June 17, 2019, 12:36:21 am *
Welcome, Guest. Please login or register.
News:
 
   Forum Home   Search Login Register OBiTALK  
Pages: [1] 2
  Print  
Author Topic: Obi100 as ATA for Skype?  (Read 21863 times)
TimDan
Jr. Member
**
Posts: 58


« on: January 10, 2012, 10:23:15 pm »

I would like to subscribe to a 2nd VoIP service in addition to Google Voice when I switch to VoIP.  Can the Obi100 be configured to interface with Skype as the 2nd service?

TimDan
Logged
RonR
Hero Member
*****
Posts: 4527


« Reply #1 on: January 10, 2012, 10:39:03 pm »

The OBi is not capable of interfacing directly with Skype, but it can make calls through Skype if used in conjunction with a program (SipToSis) running on a PC.  I run this combination and it works reasonably well.

This post is a little lacking, but I can update it if it's something you're interested in pursuing:

Using SipToSis to Make and Receive Skype Calls Through an OBi
Logged
Ostracus
Hero Member
*****
Posts: 576


« Reply #2 on: January 10, 2012, 10:49:59 pm »

There are also Skype specific ATAs as well.
Logged
TimDan
Jr. Member
**
Posts: 58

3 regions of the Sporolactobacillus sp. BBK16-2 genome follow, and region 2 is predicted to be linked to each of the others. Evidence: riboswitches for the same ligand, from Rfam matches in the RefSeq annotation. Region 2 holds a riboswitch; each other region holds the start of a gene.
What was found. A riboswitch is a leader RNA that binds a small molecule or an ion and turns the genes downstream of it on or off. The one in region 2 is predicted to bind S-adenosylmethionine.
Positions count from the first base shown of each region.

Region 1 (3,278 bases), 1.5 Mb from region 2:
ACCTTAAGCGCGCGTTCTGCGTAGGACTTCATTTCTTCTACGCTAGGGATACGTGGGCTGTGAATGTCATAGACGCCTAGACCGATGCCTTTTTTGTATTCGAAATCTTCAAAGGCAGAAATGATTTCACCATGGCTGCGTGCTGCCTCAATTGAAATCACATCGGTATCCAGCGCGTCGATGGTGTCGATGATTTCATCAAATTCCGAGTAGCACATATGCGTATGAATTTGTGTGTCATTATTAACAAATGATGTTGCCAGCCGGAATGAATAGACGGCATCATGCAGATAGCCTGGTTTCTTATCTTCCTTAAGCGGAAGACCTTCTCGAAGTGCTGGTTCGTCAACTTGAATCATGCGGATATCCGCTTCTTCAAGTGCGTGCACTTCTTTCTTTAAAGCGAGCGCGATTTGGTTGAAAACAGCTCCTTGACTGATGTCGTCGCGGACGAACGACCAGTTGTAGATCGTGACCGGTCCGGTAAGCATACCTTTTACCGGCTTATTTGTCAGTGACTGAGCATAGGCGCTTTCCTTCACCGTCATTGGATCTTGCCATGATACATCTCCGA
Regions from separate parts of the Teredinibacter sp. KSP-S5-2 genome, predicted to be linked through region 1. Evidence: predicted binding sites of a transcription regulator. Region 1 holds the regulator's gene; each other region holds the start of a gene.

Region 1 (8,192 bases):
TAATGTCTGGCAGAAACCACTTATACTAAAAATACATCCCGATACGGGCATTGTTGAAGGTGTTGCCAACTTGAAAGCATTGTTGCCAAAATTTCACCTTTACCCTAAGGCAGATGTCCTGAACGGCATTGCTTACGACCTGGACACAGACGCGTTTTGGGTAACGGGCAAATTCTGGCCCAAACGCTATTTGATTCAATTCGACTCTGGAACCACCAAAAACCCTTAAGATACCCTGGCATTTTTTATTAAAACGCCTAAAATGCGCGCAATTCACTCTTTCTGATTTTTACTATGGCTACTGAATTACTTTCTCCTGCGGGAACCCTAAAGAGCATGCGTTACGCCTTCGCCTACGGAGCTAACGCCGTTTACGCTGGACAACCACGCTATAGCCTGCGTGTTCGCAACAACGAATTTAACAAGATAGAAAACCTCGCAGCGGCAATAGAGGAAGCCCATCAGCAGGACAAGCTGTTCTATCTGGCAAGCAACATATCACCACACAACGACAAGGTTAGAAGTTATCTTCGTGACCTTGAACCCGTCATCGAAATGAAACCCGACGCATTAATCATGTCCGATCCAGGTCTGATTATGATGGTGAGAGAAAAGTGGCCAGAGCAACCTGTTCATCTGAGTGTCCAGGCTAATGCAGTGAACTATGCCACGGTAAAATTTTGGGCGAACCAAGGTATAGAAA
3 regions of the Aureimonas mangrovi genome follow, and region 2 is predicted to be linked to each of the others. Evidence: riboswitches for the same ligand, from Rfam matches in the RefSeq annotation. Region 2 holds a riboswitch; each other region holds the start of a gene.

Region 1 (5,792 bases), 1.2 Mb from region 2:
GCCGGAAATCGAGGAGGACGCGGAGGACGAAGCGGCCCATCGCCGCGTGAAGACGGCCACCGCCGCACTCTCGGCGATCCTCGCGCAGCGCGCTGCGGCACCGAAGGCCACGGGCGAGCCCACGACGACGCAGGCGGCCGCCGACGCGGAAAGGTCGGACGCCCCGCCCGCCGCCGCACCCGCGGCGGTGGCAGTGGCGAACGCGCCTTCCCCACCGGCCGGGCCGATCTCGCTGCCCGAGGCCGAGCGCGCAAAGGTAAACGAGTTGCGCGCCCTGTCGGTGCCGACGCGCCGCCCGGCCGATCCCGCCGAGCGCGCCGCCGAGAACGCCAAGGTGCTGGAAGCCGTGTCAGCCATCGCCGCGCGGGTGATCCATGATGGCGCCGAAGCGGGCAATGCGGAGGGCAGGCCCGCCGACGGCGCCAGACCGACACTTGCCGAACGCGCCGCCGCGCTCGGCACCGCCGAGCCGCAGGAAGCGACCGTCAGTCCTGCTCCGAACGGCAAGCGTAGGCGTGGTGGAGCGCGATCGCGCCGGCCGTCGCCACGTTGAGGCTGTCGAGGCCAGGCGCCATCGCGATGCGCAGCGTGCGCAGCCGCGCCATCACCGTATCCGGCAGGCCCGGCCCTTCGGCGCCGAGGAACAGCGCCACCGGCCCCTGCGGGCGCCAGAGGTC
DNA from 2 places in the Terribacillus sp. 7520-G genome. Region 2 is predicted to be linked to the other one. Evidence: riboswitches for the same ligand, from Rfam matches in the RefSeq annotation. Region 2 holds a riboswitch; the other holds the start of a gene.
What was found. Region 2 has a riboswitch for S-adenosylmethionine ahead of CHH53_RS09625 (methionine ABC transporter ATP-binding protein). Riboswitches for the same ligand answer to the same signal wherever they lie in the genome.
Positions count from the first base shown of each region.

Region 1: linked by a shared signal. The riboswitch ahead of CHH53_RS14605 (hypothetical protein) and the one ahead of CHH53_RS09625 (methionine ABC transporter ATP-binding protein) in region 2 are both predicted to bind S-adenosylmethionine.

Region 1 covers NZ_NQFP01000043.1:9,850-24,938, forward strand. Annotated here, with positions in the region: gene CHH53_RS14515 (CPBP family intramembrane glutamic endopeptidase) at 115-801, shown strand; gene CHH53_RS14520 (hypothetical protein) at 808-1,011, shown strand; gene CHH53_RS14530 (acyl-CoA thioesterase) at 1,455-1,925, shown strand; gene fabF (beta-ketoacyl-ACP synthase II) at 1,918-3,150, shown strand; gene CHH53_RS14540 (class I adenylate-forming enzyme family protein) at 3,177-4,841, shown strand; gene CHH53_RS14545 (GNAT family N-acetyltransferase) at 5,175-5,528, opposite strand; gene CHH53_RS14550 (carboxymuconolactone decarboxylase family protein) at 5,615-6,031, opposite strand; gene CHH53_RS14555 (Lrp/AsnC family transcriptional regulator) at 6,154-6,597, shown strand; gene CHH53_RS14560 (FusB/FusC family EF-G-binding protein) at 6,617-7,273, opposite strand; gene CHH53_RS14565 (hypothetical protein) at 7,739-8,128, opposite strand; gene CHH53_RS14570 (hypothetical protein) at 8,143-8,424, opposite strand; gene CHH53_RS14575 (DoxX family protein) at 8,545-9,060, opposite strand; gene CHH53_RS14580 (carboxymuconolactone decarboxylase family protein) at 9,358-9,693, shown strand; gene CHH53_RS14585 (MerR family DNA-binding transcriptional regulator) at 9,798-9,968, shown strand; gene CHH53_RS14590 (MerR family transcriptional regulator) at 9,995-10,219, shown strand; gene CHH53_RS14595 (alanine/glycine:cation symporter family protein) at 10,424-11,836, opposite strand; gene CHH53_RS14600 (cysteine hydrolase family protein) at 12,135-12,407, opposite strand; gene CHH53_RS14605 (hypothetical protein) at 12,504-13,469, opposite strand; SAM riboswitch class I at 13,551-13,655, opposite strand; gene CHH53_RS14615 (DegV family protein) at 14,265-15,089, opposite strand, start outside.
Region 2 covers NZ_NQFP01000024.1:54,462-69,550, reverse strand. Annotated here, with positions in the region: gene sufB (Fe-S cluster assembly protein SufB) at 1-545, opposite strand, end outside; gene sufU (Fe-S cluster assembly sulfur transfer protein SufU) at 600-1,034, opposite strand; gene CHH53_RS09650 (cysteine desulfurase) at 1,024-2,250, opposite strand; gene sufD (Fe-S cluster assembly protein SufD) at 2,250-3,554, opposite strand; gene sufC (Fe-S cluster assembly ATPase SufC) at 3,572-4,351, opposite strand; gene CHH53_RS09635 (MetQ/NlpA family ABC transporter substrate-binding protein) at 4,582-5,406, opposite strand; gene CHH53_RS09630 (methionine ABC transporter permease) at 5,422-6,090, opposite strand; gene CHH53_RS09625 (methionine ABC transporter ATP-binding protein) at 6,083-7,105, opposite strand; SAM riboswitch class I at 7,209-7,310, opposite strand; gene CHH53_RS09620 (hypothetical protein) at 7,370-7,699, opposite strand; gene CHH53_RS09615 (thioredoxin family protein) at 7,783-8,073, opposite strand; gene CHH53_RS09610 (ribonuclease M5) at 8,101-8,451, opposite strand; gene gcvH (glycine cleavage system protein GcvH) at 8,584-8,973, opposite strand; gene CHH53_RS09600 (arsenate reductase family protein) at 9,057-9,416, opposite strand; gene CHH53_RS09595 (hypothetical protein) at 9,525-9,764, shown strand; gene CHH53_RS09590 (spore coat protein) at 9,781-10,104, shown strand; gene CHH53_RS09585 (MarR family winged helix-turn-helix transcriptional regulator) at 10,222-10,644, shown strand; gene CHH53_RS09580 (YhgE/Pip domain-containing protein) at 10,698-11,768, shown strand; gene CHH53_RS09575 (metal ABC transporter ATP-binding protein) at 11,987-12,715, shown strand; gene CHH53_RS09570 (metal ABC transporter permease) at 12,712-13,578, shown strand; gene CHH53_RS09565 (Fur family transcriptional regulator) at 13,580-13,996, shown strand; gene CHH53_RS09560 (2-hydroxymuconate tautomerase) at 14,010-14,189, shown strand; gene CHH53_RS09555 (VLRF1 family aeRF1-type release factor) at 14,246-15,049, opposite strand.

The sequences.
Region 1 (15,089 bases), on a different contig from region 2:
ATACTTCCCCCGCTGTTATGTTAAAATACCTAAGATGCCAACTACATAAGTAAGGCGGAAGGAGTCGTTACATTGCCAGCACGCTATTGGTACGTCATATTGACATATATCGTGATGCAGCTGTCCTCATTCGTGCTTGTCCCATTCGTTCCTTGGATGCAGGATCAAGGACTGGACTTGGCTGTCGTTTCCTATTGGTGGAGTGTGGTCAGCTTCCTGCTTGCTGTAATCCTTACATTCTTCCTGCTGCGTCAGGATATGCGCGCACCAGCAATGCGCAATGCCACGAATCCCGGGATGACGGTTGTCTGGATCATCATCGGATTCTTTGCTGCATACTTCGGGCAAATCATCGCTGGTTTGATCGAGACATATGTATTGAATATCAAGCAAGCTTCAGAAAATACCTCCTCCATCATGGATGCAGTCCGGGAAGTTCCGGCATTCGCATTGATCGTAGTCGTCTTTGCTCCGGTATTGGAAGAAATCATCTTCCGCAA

« Reply #3 on: January 11, 2012, 08:15:49 am »

The OBi is not capable of interfacing directly with Skype, but it can make calls through Skype if used in conjunction with a program (SipToSis) running on a PC.... 

Thanks, RonR.  I'm hoping to set up a system not requiring a running PC and which uses a minimum no. of ATAs.  I read repeatedly that the OBi100 and OB110 can interface with two VoIP services, but I've never seen a list of the specific VoIP services which can be used.  Google Voice is the only one consistently mentioned.  It appears, then, that I'll have to use an ATA with each VoIP service and switch my desktop telephone between them manually.

TimDan
Logged
TimDan
Jr. Member
**
Posts: 58


« Reply #4 on: January 11, 2012, 08:22:55 am »

There are also Skype specific ATAs as well.

Yes, I have seen the one on the Skype website and advertized on Amazon.  I have also seen the dedicated desktop telephone with an internal ATA.  That one that was recently listed on eBay for $45, and I'm now kicking myself for not bidding on it.  Does anyone know if "BYOD" always means that the associated VoIP service can be one of the two services hooked to an Obihai device?

TimDan
Logged
Stewart
Hero Member
*****
Posts: 1125


« Reply #5 on: January 11, 2012, 08:33:35 am »

Although there are some restrictions, an OBi can in most cases interface with many services.

Skype would not usually be near the top of my list of VoIP providers.  IMO, there are two good reasons to use it:  Your contacts already have Skype, or they are behind restrictive firewalls (corporate, hotel, etc.) over which they have no administrative control.

For calling to and from PSTN numbers and/or VoIP devices, you might look at these companies, all of which are directly compatible with the OBi: